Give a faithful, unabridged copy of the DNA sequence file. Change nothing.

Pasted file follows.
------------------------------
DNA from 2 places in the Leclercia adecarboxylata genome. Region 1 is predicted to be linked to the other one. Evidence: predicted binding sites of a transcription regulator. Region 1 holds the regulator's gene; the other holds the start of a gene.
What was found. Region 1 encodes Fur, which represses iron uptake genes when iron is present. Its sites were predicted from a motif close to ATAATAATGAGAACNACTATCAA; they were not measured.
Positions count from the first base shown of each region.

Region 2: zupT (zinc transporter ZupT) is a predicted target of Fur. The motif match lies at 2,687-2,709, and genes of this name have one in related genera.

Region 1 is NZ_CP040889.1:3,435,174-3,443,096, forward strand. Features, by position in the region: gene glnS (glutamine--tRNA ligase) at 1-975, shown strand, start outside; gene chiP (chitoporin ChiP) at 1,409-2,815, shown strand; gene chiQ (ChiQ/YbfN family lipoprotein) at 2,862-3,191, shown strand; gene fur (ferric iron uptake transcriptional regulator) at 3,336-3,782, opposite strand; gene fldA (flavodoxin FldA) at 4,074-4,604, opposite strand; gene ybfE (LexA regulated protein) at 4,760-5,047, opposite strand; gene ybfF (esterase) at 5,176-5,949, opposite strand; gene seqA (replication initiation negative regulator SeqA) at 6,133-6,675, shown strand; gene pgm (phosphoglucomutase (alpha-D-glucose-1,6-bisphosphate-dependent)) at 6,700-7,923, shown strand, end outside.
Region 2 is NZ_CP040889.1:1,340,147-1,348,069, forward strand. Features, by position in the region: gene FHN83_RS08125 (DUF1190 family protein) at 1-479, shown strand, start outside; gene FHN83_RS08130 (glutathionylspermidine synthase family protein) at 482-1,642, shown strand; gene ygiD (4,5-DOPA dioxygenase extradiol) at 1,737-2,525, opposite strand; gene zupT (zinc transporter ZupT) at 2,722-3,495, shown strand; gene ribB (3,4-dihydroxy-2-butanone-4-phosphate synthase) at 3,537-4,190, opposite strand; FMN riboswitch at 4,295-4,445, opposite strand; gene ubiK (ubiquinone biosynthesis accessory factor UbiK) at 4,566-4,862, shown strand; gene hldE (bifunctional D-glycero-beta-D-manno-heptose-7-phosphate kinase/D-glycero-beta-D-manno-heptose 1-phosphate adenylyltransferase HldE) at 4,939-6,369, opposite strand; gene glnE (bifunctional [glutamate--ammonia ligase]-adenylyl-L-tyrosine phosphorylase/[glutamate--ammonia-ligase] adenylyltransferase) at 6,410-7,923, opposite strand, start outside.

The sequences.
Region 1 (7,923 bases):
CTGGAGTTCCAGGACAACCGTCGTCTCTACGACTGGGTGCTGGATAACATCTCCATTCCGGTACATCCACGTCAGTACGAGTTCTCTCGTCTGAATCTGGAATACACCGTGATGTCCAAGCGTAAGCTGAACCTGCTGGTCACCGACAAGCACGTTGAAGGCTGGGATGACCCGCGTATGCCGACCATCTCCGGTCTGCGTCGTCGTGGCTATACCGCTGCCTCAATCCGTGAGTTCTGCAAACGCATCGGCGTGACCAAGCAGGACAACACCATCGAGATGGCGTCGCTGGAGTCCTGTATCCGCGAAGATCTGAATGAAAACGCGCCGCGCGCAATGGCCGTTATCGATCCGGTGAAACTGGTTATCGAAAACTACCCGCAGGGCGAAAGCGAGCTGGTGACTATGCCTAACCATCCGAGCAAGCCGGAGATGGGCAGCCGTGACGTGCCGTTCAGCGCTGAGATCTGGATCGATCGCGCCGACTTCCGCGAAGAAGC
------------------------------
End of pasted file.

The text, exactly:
DNA from 2 places in the Leclercia adecarboxylata genome. Region 1 is predicted to be linked to the other one. Evidence: predicted binding sites of a transcription regulator. Region 1 holds the regulator's gene; the other holds the start of a gene.
What was found. Region 1 encodes Fur, which represses iron uptake genes when iron is present. Its sites were predicted from a motif close to ATAATAATGAGAACNACTATCAA; they were not measured.
Positions count from the first base shown of each region.

Region 2: zupT (zinc transporter ZupT) is a predicted target of Fur. The motif match lies at 2,687-2,709, and genes of this name have one in related genera.

Region 1 is NZ_CP040889.1:3,435,174-3,443,096, forward strand. Features, by position in the region: gene glnS (glutamine--tRNA ligase) at 1-975, shown strand, start outside; gene chiP (chitoporin ChiP) at 1,409-2,815, shown strand; gene chiQ (ChiQ/YbfN family lipoprotein) at 2,862-3,191, shown strand; gene fur (ferric iron uptake transcriptional regulator) at 3,336-3,782, opposite strand; gene fldA (flavodoxin FldA) at 4,074-4,604, opposite strand; gene ybfE (LexA regulated protein) at 4,760-5,047, opposite strand; gene ybfF (esterase) at 5,176-5,949, opposite strand; gene seqA (replication initiation negative regulator SeqA) at 6,133-6,675, shown strand; gene pgm (phosphoglucomutase (alpha-D-glucose-1,6-bisphosphate-dependent)) at 6,700-7,923, shown strand, end outside.
Region 2 is NZ_CP040889.1:1,340,147-1,348,069, forward strand. Features, by position in the region: gene FHN83_RS08125 (DUF1190 family protein) at 1-479, shown strand, start outside; gene FHN83_RS08130 (glutathionylspermidine synthase family protein) at 482-1,642, shown strand; gene ygiD (4,5-DOPA dioxygenase extradiol) at 1,737-2,525, opposite strand; gene zupT (zinc transporter ZupT) at 2,722-3,495, shown strand; gene ribB (3,4-dihydroxy-2-butanone-4-phosphate synthase) at 3,537-4,190, opposite strand; FMN riboswitch at 4,295-4,445, opposite strand; gene ubiK (ubiquinone biosynthesis accessory factor UbiK) at 4,566-4,862, shown strand; gene hldE (bifunctional D-glycero-beta-D-manno-heptose-7-phosphate kinase/D-glycero-beta-D-manno-heptose 1-phosphate adenylyltransferase HldE) at 4,939-6,369, opposite strand; gene glnE (bifunctional [glutamate--ammonia ligase]-adenylyl-L-tyrosine phosphorylase/[glutamate--ammonia-ligase] adenylyltransferase) at 6,410-7,923, opposite strand, start outside.

The sequences.
Region 1 (7,923 bases):
CTGGAGTTCCAGGACAACCGTCGTCTCTACGACTGGGTGCTGGATAACATCTCCATTCCGGTACATCCACGTCAGTACGAGTTCTCTCGTCTGAATCTGGAATACACCGTGATGTCCAAGCGTAAGCTGAACCTGCTGGTCACCGACAAGCACGTTGAAGGCTGGGATGACCCGCGTATGCCGACCATCTCCGGTCTGCGTCGTCGTGGCTATACCGCTGCCTCAATCCGTGAGTTCTGCAAACGCATCGGCGTGACCAAGCAGGACAACACCATCGAGATGGCGTCGCTGGAGTCCTGTATCCGCGAAGATCTGAATGAAAACGCGCCGCGCGCAATGGCCGTTATCGATCCGGTGAAACTGGTTATCGAAAACTACCCGCAGGGCGAAAGCGAGCTGGTGACTATGCCTAACCATCCGAGCAAGCCGGAGATGGGCAGCCGTGACGTGCCGTTCAGCGCTGAGATCTGGATCGATCGCGCCGACTTCCGCGAAGAAGC